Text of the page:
Lab coat versus concentrated acid
May19

Lab coat versus concentrated acid

Want a visual for why you should wear a lab coat? Check out Pictures from an Organic Chemistry Laboratory, where Kristof has a photo from a nitration that went awry, spilling concentrated sulfuric and nitric acid “everywhere.” It might even be an argument for adding an apron over a lab coat in some...

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Lab-safe, professional shoes for women
Jan29

Lab-safe, professional shoes for women

A query from chemistry reddit: Good lab shoes? I’m about to enter the corporate world but was having trouble finding women’s shoes both safe and professional. Do you know of any good brands or styles? I’d prefer low or no heel. Sanita or Dansko (closed-back) clogs are the main suggestions given. Anyone have other...

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A radiation dosimeter to go on your hands
Jan13

A radiation dosimeter to go on your hands

I’ve seen radiation badges before, but never a ring. Courtesy of the International Atomic Energy Agency‘s Facebook page: This type of ring is a small badge that workers wear under gloves to monitor external exposure to ‪#‎radiation‬ as they work with different types of radioactive sources. The little diamond shape on the ring is worn facing the palm, as this is the area where highest exposure usually occurs. This ring is...

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Gloves for handling pyrophoric reagents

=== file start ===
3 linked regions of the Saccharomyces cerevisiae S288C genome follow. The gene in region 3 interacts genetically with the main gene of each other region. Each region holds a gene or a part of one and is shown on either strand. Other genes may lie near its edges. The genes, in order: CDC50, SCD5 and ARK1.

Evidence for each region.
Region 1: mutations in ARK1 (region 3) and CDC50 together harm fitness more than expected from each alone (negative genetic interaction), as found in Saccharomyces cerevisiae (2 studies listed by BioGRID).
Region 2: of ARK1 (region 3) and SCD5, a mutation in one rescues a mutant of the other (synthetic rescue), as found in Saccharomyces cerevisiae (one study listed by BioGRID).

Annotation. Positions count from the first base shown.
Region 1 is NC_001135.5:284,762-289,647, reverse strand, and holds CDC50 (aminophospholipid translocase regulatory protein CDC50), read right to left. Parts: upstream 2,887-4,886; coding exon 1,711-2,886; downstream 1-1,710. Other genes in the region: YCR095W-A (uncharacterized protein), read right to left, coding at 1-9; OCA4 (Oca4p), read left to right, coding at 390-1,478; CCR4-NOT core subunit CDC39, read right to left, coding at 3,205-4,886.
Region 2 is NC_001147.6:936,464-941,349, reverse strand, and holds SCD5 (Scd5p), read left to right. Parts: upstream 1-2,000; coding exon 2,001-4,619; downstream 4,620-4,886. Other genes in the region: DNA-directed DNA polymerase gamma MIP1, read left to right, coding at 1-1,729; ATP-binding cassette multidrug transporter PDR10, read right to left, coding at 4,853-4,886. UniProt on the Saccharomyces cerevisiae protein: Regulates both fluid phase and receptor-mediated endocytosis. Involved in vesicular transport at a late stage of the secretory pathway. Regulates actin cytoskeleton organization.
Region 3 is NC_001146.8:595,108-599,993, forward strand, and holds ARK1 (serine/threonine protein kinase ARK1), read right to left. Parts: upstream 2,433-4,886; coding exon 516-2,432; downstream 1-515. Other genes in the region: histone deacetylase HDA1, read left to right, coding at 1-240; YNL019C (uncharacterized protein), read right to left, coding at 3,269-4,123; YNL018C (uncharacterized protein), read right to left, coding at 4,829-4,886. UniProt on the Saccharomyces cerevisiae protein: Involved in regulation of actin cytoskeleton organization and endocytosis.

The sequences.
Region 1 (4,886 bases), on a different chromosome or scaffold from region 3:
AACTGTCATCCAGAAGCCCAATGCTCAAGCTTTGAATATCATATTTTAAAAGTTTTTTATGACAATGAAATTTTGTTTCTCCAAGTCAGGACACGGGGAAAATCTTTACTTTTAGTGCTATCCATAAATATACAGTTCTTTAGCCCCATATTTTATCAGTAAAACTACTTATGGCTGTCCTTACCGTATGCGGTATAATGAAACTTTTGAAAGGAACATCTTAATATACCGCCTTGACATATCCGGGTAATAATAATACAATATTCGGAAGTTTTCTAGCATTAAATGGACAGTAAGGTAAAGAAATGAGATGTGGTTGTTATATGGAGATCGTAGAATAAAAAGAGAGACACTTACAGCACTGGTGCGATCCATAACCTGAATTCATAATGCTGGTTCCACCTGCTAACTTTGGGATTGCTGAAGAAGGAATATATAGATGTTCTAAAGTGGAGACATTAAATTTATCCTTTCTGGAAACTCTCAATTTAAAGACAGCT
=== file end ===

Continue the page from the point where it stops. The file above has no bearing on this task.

Dec10

Gloves for handling pyrophoric reagents

For readers who handle pyrophoric reagents, how do you balance hand dexterity vs protection? I’ve heard either nitrile under Nomex (in the form of Blackhawk Aviator gloves) or Nomex under neoprene. Other suggestions?

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Consequences of poor glove choice
Nov25

Consequences of poor glove choice

Via C&EN’s Chemistry in Pictures, shown here is what happened when “dichloromethane carried 3,4-ethylenedioxypyrrole through a researcher’s nitrile gloves. The compound polymerized onto the person’s fingers, forming poly-3,4-ethylenedioxypyrrole, a blue-black conductive polymer of unknown toxicity.” Check a glove compatibility chart before you experiment! The photo was taken by Kristof Hegedüs of...

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Removing gloves and other protective equipment
Oct15

Removing gloves and other protective equipment

One of the things highlighted in the news this week is the risks of contamination from removing—”doffing”—personal protective equipment. “Meticulous removal, or doffing, of PPE is as important as its meticulous donning,” wrote infectious disease physician Amesh A. Adalja in “Ebola Lessons We Need To Learn From Dallas.” Most chemists don’t need to fear Ebola, but they do wear PPE to protect from chemical exposure. I asked...

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